20

I have integrated Jenkins with Bitbucket using the Bitbucket Plugin. As per the plugin's Wiki, a given job will be triggered if the repository is set in the SCM of the job. As you know, if one set SCM in a Jenkins job, this is cloned in pre-build stage.

So far so good. However, the main purpose of the job I'm setting has nothing to do with the repository's content; instead, I just want the job to process the payload sent by Bitbucket. One could say it's not a big deal in terms of storage to clone a repository despite you really don't need it. I don't think so, adding unnecessary steps, consuming time and resources is not a good practice.

So, the question is: Does anyone know how to set an SCM in a Jenkins job but prevent it to clone the repository?

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    It sounds like you're trying to use Jenkins as a micro service which is kind of out of the scope of Jenkins :). Do post back if you get this working though because it is interesting. – Travis Thompson Mar 29 '17 at 16:33
  • I'm not using Jenkins as a micro service. Why do you say that? In reality, all of this is a work around: I'm using a Pipeline Job which is common to many repositories. Jenkinsfile is in a different repository. Thus, I can't trigger the pipeline directly with the Bitbucket Plugin because it just don't trigger it, so I decided to create a "proxy job" per repo, and send the information to the pipeline as a downstream job. In such "proxy job" I don't need to clone the repo, but it needs to be in SCM. – Héctor Valverde Pareja Mar 29 '17 at 16:39
  • It is very hard to understand and you write more about what is impossible than about what you actually want to achieve, Maybe you can add more details about what you are actually want to achieve and how your proxy jobs fit in there? – Michael Le Barbier Grünewald Apr 24 '17 at 19:45
  • I guess you're talking about my comment above. It's just an answer to the first comment. Please refer to the main question, there is nothing else to add. What I want you achieve is very clear: "Prevent Jenkins to clone a repository during the build". – Héctor Valverde Pareja Apr 24 '17 at 23:08
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    @HéctorValverdePareja Sure, but your wording seems to hesitate between A/giving enough details so that everybody can check if you're in a XY-problem situation and B/just to focus on the precise thing you want to achieve. I think (opinion) you could remove this hesitation by describing carefully enough your original problem and the solution you are trying to implement. But now that someone wrote an answer, this might be not so important anymore. – Michael Le Barbier Grünewald Apr 29 '17 at 18:40
23

Yes, definitely. I do this all the time. You can specify configuration options for your pipeline and one of them is skipDefaultCheckout, which causes pipeline to skip the default "Declarative: Checkout SCM" stage.

The skipDefaultCheckout option is documented in Pipeline Syntax and here's an example Jenkinsfile showing how to use it:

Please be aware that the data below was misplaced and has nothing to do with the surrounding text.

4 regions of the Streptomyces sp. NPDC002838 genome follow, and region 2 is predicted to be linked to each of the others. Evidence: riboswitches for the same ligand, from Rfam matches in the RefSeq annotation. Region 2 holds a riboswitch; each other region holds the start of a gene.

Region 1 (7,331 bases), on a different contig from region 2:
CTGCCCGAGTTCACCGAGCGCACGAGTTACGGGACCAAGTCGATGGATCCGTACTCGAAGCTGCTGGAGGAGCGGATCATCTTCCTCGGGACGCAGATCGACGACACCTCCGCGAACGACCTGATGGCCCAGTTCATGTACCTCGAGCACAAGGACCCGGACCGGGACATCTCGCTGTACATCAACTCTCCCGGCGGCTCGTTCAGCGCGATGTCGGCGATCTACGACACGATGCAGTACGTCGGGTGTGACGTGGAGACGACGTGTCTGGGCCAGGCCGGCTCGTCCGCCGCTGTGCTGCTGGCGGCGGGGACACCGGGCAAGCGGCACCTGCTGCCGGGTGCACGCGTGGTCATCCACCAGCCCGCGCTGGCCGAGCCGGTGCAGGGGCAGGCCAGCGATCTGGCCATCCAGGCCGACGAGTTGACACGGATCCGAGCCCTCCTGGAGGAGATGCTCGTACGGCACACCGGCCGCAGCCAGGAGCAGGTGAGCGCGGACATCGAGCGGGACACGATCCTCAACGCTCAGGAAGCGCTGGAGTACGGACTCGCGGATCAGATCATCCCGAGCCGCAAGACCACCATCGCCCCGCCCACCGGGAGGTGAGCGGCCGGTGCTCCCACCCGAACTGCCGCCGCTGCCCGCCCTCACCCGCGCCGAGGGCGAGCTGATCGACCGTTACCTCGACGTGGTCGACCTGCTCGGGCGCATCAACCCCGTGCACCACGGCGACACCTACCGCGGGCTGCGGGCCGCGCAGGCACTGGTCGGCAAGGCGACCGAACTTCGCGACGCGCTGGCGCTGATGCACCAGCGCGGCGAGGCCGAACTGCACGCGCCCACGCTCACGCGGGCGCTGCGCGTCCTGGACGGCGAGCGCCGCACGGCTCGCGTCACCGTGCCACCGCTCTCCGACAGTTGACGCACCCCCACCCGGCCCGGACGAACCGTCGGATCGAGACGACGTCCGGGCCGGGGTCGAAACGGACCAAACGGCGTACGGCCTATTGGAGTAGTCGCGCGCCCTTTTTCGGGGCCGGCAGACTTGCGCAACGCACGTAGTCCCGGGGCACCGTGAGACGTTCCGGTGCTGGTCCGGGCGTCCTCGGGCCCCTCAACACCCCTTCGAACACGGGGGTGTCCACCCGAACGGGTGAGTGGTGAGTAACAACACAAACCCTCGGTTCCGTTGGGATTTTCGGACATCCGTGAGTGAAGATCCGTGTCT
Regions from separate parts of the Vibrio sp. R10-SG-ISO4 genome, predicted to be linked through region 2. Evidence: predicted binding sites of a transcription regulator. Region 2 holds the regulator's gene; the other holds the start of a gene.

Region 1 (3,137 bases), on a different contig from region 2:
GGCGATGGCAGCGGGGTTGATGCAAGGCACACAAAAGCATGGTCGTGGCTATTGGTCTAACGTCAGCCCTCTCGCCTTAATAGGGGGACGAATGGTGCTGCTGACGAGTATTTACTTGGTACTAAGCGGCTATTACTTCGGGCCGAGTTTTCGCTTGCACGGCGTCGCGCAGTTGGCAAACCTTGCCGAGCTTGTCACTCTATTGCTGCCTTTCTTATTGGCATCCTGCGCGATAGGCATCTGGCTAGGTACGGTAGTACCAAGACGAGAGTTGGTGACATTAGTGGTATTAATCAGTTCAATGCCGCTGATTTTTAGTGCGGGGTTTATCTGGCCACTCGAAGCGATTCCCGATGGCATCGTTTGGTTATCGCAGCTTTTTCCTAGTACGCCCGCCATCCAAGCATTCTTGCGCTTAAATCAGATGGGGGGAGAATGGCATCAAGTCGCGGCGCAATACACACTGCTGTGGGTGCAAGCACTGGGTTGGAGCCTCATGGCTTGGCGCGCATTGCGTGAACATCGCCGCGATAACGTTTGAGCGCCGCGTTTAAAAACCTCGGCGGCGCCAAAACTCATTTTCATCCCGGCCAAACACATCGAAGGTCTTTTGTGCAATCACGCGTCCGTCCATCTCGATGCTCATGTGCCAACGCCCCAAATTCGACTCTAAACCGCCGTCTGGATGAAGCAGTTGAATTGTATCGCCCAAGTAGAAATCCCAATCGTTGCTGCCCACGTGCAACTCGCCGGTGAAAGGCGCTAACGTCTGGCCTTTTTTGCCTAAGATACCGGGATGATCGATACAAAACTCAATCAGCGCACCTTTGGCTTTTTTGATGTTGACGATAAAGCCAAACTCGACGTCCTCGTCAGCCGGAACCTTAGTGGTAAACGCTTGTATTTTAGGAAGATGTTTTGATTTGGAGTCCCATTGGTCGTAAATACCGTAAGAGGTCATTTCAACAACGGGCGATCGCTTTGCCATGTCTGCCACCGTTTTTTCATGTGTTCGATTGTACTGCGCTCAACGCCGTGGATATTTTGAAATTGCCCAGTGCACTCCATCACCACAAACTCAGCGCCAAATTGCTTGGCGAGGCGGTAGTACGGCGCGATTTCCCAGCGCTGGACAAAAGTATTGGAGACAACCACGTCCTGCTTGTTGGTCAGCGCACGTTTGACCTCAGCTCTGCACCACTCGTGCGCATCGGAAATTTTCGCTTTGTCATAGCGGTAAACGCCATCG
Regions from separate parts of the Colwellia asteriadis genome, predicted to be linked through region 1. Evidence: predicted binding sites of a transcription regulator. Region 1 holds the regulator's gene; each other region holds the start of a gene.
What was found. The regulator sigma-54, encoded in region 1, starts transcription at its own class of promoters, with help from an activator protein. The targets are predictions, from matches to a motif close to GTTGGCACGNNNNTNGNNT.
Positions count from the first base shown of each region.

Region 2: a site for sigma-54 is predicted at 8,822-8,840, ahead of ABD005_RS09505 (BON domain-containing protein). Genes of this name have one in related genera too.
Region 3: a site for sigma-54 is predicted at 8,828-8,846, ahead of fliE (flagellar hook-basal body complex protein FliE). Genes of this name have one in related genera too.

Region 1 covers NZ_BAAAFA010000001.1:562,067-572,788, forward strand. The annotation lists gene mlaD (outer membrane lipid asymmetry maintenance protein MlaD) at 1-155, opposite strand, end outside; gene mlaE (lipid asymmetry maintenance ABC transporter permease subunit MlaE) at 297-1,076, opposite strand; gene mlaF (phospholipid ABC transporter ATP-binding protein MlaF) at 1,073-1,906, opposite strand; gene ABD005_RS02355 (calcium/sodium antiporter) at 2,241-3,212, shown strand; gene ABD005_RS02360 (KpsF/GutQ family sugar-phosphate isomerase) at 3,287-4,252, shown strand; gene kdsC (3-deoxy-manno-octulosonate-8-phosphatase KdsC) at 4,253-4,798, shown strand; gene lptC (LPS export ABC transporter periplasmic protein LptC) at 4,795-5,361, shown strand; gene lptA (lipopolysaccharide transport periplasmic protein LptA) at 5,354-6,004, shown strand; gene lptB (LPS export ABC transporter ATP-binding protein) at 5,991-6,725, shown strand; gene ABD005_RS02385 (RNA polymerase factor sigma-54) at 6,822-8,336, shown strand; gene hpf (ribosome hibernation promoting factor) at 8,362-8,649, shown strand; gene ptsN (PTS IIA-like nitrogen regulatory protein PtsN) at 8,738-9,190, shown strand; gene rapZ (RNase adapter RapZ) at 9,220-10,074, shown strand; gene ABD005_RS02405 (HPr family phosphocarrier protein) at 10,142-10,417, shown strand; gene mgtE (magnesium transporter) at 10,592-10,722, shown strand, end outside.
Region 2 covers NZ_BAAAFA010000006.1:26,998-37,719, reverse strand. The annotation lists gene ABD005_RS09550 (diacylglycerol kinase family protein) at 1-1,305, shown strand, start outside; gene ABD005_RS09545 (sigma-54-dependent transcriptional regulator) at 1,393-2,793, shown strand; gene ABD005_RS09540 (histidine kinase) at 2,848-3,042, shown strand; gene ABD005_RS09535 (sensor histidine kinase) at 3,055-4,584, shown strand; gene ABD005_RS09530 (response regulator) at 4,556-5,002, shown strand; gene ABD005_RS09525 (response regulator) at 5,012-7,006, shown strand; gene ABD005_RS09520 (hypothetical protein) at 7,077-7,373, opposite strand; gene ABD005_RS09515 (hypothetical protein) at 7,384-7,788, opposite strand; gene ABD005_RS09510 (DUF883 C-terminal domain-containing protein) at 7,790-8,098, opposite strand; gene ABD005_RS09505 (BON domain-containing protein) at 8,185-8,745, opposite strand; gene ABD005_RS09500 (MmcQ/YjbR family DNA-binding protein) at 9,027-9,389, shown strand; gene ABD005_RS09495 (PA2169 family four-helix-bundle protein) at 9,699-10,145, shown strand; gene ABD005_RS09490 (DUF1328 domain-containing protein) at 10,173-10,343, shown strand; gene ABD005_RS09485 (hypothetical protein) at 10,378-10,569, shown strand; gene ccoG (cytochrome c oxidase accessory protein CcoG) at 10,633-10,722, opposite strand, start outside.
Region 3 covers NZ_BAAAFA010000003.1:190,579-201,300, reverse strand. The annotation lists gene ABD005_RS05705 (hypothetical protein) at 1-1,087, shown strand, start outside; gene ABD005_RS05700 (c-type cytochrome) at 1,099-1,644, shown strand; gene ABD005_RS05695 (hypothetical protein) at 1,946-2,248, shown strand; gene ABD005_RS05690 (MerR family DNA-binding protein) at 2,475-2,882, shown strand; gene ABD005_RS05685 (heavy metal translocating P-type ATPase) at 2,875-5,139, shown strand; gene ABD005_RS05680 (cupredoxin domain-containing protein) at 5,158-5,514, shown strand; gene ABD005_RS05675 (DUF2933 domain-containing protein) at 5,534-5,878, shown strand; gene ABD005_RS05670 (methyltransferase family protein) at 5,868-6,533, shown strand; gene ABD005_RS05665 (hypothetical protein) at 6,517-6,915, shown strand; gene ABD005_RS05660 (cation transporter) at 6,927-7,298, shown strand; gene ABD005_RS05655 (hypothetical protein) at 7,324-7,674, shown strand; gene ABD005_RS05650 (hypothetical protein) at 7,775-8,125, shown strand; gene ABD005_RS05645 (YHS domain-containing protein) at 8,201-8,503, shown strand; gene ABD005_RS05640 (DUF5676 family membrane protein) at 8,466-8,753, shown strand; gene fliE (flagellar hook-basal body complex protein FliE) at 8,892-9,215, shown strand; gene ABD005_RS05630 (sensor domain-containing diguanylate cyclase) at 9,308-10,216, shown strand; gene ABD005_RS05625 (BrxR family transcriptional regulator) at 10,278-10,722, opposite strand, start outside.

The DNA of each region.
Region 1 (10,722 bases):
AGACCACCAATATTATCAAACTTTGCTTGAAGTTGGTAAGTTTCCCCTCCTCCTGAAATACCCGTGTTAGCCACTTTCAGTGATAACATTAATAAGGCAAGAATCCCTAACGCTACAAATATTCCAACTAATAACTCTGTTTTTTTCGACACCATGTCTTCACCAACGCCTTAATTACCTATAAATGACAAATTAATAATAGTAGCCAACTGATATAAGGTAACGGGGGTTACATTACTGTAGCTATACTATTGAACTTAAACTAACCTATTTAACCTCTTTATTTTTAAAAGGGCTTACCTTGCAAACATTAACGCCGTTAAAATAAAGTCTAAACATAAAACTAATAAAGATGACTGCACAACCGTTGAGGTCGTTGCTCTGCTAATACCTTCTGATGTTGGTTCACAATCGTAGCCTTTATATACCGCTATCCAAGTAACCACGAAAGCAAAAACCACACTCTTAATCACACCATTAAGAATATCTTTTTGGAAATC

pipeline {
  agent { label 'docker' }
  options {
    skipDefaultCheckout true
  }
  stages {
    stage('commit_stage') {
      steps {
        echo 'sweet stuff here'
      }
    }
  }
}
| improve this answer | |
6

In case you're not using the Declarative Pipeline, you can avoid checking out from SCM by:

node {
        skipDefaultCheckout()
        //...
}
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  • 1
    Could you add a link to the documentation and explain more about skipDefaultCheckout()? – 030 Oct 6 '17 at 11:36
  • I don't see any added value compared to existing answer, that's just a 'try this' with no explanation and not a good answer. – Tensibai Oct 6 '17 at 12:05
  • This answer is fine as a supplement to the accepted answer - not everyone will be using the declarative Pipeline plugin, so this works for those using the procedural one. – RichVel Nov 23 '17 at 13:53
2

I think what you want to achieve is processing a webhook payload in a Jenkins job. Using bitbucket plugin won't be necessary and it is probably strongly designed to clone the repo.

I belive this stackoverflow answer could help you.

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  • Please include a relevant quote from that linked answer ... – Pierre.Vriens Apr 28 '17 at 21:43
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    Welcome to DevOps! Whilst this may theoretically answer the question, it would be preferable to include the essential parts of the answer here, and provide the link for reference. – Richard Slater Apr 28 '17 at 22:22
  • @RichardSlater I'm not sure about the policy on DevOps, but other sites make an exception for in-network links. – chicks Apr 29 '17 at 0:06
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    @chicks even StackOverflow links are subject to link rot and by summarising the question it gives a clear indication to other reasons why the answerer believes the question is answered by the link. – Richard Slater Apr 29 '17 at 0:10

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